COSC 1436 Lab 9

Purpose: This lab focuses on sorting.

Due: Before class, Section 2, April 2, 2013 and for Section 3, April 4,2013

Requirements:

1. Choose three sort algorithms that you will implement, you must have at least one O(n^2) sort and one O(n * lg n) sort in the algorithms you select. You may use your text, the Internet, and other sources (except each other), to find the code/pseudocode for each sort. You will need to instrument your sorts as described below. The sorts must work properly when the data contains duplicate values. Remember to properly attribute each sort to the author or location where you found it. Test your sorts and verify they work properly with integer data.

2. You will be generating random integer data to test your sorts with a range of 0 to 32,767. Use will be using the rand function as described in your text pages 133 - 134. Start off generating 32 random numbers in an array and sending them to each sort algorithm (remember to save an unsorted copy of the array to use for the other sort algorithms). Then double the number of random numbers to 64 numbers. Keep doubling until a sort takes over 70 seconds on your test system (complete that sort and then pull that sort from the sorts to be tested in the next iteration). Keep doing this until the fastest sort takes over 70 seconds.

3. All of your sorts are to be instrumented to record the number of compares and the time each sort takes. The final output from your program should be a table that looks approximately like the following (the array size should go much larger), with your data included:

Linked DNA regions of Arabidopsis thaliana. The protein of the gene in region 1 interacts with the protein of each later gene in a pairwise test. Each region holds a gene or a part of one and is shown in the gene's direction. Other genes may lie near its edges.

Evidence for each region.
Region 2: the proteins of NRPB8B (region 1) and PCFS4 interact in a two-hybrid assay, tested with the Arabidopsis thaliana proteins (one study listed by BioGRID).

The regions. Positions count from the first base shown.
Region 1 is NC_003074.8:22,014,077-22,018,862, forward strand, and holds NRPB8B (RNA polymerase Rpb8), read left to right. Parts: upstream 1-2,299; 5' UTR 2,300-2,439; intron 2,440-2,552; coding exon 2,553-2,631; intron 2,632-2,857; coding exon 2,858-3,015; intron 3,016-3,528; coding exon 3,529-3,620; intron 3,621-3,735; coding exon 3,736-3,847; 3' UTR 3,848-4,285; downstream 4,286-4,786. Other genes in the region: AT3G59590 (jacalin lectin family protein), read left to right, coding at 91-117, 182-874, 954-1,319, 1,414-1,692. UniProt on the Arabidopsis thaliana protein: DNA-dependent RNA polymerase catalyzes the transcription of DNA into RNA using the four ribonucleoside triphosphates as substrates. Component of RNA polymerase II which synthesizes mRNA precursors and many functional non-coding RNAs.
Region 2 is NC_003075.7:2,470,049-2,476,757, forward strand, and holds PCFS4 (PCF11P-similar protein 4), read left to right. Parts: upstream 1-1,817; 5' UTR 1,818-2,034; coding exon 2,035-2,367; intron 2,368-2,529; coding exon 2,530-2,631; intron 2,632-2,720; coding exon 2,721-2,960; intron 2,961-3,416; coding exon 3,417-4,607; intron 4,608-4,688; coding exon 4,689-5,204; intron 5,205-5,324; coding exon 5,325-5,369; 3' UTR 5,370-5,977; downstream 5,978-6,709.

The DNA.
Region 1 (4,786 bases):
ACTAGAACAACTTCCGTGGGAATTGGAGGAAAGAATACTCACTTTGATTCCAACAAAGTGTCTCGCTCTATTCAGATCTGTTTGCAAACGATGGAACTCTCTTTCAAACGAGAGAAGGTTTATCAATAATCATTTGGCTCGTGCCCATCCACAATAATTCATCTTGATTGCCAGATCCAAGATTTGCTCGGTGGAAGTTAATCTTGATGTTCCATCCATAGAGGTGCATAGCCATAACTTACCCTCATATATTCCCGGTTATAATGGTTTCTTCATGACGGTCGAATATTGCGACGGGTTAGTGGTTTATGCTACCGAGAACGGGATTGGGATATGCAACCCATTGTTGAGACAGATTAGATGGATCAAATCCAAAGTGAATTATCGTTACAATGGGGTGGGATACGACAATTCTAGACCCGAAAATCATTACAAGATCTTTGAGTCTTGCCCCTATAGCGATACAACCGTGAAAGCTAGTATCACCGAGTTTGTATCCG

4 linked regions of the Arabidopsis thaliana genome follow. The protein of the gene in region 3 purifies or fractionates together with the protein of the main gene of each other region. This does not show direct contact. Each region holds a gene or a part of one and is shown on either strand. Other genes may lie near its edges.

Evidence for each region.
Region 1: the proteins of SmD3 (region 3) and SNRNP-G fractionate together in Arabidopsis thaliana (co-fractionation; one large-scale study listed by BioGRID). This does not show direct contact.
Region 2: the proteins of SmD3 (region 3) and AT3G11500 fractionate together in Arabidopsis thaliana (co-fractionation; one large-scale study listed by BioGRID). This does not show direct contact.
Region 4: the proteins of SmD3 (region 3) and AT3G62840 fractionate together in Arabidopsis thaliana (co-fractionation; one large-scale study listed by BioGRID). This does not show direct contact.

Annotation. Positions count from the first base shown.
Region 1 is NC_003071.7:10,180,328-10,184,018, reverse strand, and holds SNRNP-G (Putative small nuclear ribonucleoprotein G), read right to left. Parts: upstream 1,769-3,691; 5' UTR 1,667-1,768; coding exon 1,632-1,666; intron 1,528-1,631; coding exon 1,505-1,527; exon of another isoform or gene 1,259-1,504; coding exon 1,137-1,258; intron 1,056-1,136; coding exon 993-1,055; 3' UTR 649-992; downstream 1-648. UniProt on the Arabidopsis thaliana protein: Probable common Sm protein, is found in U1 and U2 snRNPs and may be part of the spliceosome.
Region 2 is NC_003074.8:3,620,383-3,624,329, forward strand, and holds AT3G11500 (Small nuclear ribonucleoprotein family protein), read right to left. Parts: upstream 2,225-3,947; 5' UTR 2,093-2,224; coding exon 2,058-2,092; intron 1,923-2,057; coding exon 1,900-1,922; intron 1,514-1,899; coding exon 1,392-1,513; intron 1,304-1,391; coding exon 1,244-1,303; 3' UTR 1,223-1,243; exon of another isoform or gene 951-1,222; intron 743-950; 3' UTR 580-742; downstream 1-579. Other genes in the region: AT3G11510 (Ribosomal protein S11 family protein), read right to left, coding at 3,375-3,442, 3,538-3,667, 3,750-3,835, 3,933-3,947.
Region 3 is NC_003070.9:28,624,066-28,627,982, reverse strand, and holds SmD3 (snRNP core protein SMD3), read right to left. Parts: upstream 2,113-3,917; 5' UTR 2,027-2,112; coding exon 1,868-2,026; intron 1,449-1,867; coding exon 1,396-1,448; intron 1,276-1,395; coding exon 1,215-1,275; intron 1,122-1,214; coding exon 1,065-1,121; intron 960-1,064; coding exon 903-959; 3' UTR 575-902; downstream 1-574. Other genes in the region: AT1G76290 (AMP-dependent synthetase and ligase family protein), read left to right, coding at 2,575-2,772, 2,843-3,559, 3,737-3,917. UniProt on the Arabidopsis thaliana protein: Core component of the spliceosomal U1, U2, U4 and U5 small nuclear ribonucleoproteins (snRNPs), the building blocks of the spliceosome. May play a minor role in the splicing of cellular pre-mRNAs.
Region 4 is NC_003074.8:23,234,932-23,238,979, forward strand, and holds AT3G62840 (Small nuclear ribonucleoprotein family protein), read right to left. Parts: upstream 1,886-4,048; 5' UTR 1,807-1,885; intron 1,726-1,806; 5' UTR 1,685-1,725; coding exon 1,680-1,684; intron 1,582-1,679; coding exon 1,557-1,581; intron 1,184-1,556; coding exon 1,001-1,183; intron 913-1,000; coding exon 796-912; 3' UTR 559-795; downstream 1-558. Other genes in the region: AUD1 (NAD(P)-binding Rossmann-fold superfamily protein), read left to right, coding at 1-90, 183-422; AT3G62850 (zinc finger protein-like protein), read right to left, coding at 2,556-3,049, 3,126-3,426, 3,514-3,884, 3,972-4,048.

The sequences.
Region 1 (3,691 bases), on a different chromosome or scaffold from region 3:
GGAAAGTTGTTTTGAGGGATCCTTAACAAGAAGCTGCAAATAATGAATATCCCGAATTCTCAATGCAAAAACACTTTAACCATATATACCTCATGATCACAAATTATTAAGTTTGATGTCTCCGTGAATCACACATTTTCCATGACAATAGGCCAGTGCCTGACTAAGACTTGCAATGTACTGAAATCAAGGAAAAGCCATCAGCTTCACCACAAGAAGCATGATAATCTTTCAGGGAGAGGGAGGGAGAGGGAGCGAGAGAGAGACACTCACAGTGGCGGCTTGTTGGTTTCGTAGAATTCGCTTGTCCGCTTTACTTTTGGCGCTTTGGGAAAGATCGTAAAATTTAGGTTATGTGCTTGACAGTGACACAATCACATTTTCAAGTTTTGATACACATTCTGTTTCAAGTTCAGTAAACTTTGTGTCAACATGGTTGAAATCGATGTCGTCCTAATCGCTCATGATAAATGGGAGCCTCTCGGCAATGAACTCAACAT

Array Size
Bubble Compares
Bubble Time
Quick Sort Compares
Quick Sort Time
Radix Compares
Radix Time
32
64
128
256
512
1024
2048
4096
8192
16384
32768
65536
131072
262144

Make sure that you only time the actual time each sort takes, not including the time needed to generate the random numbers or copy the numbers between arrays.

4. All output should be to the console. You need to design your output formats, but it should be very clear what has happened. Here is what my sample output looked like using 7 sorts: lab07lny.txt

5. Prepare a lab report/documentation package. All of these items do not need to be in the same file or word document, but the main lab report file must reference each item by name. The lab report must includes the following information:

6. You will be submitting this lab via Blackboard. You will need to zip your files together and then upload your zipped submission to Blackboard. Make sure you include the source code and the rest of the documentation package, but not the executable files. The source code for your programs, called lab09***.cpp. Put your initials where the 3 asterisks appear. This files must be ready to compile using the standard g++ compiler.

Grading Criteria: 100 points available for this lab. Bonus points will be issued for those who have a sort that has better compare statistics than the sorts that the instructor implements.
  • The instructor will be using this grading criteria to grade your program/functions. The points will then be scaled to the available points.
  • Here is a C++ style guide from Dr. Fernandez that should assist you in coding your program. Style guide.
  • 100 points if all of the above requirements are met